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Quality and quantity of correctional services under scrutiny in Annapolis

Del. Kent Roberson (D-Prince George’s), center, talks about proposed legislation for incarcerated people in state prison to be allowed free phone calls. Roberson is joined by other delegates and criminal justice advocates at Lawyers Mall on March 7, 2024. Photo by William J. Ford.

Del. Marlon Amprey (D-Baltimore City) recalls when he was a youth and his mother paid for deodorant, lotion and other toiletries for her husband and son when they were incarcerated.

Amprey said at times he and his mother didn’t talk to them because she couldn’t afford to pay for her husband and son to make phone calls from prison.

“I can’t say how much it cost, but it cost enough for my mother to complain about it and cost enough for us to feel it,” Amprey, 37, said last week in an interview. His father and brother are no longer incarcerated and currently reside in Oklahoma, he said.

Amprey joined several delegates and criminal justice advocates at Lawyers Mall in Annapolis to speak in support of House Bill 1366 sponsored by Del. Kent Roberson (D-Prince George’s). The legislation would require the state Department of Public Safety and Correctional Services to allow people in prison to make phone calls free to family, friends and other loved ones.

The bill was one of a few pieces of legislation addressing correctional services and inmates’ lives that have been discussed in Annapolis in recent days.

About 90 minutes after prison reform advocates gathered at Lawyers Mall on Thursday, the House Judiciary Committee reviewed Roberson’s phone call legislation.

“It’s unfortunate that we are determining whether we want to speak to our loved ones because of the cost of phone calls,” he told the panel. “Not only that, [but] the reality is that these individuals are smuggling in cell phones. We as a state are not helping them to rehabilitate if we are making it cost prohibitive for them to stay connected.”

According to the bill, a state correctional facility would be responsible for paying any cost charged by a telephone service provider.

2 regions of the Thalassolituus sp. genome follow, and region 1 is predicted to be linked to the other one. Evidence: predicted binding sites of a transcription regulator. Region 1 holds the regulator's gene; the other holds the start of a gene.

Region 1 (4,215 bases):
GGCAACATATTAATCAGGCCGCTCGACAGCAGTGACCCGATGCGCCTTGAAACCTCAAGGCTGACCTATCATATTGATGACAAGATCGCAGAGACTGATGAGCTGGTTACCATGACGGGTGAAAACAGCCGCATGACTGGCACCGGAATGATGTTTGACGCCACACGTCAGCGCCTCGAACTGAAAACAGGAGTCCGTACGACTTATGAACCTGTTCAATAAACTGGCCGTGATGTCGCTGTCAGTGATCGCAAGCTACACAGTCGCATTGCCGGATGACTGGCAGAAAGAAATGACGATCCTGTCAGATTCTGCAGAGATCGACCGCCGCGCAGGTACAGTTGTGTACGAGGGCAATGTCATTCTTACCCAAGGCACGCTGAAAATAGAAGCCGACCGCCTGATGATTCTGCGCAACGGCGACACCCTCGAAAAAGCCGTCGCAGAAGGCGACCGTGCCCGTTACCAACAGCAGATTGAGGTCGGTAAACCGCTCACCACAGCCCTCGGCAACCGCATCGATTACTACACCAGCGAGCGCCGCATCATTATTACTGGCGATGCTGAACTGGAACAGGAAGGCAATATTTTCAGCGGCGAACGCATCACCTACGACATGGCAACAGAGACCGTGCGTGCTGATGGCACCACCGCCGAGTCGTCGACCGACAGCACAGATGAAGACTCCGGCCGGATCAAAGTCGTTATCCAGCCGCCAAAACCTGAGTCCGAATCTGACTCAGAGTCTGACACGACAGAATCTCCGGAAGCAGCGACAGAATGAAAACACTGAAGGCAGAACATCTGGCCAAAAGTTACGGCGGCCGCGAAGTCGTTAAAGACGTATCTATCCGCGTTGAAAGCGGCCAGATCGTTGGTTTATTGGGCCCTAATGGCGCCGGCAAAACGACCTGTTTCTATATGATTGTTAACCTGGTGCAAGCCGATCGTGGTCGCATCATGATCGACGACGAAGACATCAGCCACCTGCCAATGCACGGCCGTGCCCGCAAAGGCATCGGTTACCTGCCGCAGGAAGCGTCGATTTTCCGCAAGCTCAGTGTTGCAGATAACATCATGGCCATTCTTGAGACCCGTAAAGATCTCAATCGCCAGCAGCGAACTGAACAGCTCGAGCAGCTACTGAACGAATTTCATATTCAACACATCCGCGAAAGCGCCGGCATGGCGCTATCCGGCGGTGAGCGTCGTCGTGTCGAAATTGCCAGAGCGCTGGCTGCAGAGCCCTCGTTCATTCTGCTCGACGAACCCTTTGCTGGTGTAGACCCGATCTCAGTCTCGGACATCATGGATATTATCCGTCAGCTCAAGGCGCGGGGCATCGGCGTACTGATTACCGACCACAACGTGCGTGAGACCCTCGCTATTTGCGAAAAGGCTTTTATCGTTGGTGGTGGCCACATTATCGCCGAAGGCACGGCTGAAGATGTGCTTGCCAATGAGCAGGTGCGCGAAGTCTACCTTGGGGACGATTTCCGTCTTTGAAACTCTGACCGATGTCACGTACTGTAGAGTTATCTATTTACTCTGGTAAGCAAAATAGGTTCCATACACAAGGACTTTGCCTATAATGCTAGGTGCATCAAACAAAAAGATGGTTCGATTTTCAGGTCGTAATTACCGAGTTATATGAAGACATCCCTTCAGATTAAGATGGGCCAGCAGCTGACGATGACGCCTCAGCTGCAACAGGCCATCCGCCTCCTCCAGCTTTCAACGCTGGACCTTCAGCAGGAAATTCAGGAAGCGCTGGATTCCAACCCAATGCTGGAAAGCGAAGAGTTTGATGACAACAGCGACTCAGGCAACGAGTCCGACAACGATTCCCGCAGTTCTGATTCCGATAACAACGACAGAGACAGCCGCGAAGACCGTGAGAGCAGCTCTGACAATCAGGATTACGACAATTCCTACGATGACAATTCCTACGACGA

The bill wouldn’t go into effect until July 1, 2025.

The Senate version sponsored by Sen. Jeff Waldstreicher (D-Montgomery) was heard last Tuesday in the Judicial Proceedings Committee.

Alyssa Ackbar, a policy associate with Worth Rises, a criminal justice advocacy organization in New York, has worked with other states on an initiative called “Connecting Families.” Similar legislation has been approved in California, Colorado, Connecticut, Minnesota and Massachusetts.

The Colorado legislation approved last year is being implemented on a staggered timeline with its state Department of Corrections covering 25% of total communication service costs from Sept. 1, 2023, through June 30 of this year. From July 1 to June 30, 2025 the department must cover 35% of the costs. Beginning July 1, 2025, the department must cover 100% of the costs.

In Maryland, Ackbar said incarcerated people are charged 45 cents for a 15-minute phone call.

“If a person has multiple loved ones they want to talk to, those costs add up,” she said. “It’s really a burden that falls on incarcerated people and their families.”

Mark Vernarelli, a spokesperson for the Department of Public Safety and Correctional Services, said the state’s 3-cents-per-minute charge for phone calls is one of the lowest in the nation, well below the 19-cents-per-minute maximum allowed by the Federal Communications Commission.

“The Maryland Department of Public Safety and Correctional Services supports and embraces the family, friends, and loved ones of those who have been incarcerated to maintain contact,” Vernarelli said in an email. “The Department permits and encourages an incarcerated individual to correspond with family, friends, and loved ones with minimum interference and consistent with the facility’s legitimate security needs.”

According to a 2023 report from Maryland Correctional Enterprises, the daily stipend for participants in the Department of Public Safety’s vocational training program is $9.53.